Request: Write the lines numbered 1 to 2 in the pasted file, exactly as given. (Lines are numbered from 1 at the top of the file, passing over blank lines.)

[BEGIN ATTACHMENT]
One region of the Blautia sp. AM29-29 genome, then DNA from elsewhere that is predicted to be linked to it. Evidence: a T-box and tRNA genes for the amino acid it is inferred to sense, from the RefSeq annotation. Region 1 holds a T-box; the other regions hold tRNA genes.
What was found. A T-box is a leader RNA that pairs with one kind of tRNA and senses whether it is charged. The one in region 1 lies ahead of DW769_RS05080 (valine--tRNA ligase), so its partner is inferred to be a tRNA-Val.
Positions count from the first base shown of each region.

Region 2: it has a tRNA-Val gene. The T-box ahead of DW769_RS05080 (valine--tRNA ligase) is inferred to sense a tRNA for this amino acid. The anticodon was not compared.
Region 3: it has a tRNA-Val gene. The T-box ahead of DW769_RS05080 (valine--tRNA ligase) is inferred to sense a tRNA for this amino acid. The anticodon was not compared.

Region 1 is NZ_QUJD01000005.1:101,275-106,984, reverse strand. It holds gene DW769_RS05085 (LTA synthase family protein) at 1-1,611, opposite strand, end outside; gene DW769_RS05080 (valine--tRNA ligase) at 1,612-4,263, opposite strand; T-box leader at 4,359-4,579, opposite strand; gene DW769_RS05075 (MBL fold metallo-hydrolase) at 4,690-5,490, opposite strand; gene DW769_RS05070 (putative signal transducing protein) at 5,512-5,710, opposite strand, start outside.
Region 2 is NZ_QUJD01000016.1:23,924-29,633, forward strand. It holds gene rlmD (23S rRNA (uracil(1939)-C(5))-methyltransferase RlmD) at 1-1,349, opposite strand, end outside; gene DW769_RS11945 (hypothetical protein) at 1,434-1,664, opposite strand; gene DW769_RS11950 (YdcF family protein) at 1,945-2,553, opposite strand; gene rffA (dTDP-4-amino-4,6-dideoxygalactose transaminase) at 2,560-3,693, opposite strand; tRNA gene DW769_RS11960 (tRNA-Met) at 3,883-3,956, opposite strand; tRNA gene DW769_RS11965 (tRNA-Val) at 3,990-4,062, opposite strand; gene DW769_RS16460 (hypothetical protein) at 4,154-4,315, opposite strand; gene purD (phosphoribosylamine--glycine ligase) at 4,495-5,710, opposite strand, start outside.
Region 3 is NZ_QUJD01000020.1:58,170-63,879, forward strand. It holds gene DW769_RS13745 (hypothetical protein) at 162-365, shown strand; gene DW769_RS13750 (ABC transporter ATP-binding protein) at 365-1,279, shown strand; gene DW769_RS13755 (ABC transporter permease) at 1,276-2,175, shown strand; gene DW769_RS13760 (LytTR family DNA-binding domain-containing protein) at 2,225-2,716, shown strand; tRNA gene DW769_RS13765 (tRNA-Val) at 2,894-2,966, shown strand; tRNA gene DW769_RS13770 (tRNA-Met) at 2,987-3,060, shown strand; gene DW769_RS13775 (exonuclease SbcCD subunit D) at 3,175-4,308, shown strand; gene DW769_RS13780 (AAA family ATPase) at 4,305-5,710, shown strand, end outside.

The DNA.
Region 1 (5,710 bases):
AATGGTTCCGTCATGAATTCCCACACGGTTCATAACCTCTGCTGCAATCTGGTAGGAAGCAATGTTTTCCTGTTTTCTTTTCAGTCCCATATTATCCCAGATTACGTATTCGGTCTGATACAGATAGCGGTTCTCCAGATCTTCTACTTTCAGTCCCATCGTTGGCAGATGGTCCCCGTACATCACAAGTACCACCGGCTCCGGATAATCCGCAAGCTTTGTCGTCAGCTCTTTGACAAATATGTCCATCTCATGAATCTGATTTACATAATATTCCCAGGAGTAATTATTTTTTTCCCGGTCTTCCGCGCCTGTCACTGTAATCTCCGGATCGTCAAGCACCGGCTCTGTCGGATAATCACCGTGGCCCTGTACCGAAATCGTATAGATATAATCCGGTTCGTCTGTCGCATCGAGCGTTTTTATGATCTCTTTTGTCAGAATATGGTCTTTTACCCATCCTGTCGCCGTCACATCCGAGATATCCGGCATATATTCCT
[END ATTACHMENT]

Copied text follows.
One region of the Blautia sp. AM29-29 genome, then DNA from elsewhere that is predicted to be linked to it. Evidence: a T-box and tRNA genes for the amino acid it is inferred to sense, from the RefSeq annotation. Region 1 holds a T-box; the other regions hold tRNA genes.
What was found. A T-box is a leader RNA that pairs with one kind of tRNA and senses whether it is charged. The one in region 1 lies ahead of DW769_RS05080 (valine--tRNA ligase), so its partner is inferred to be a tRNA-Val.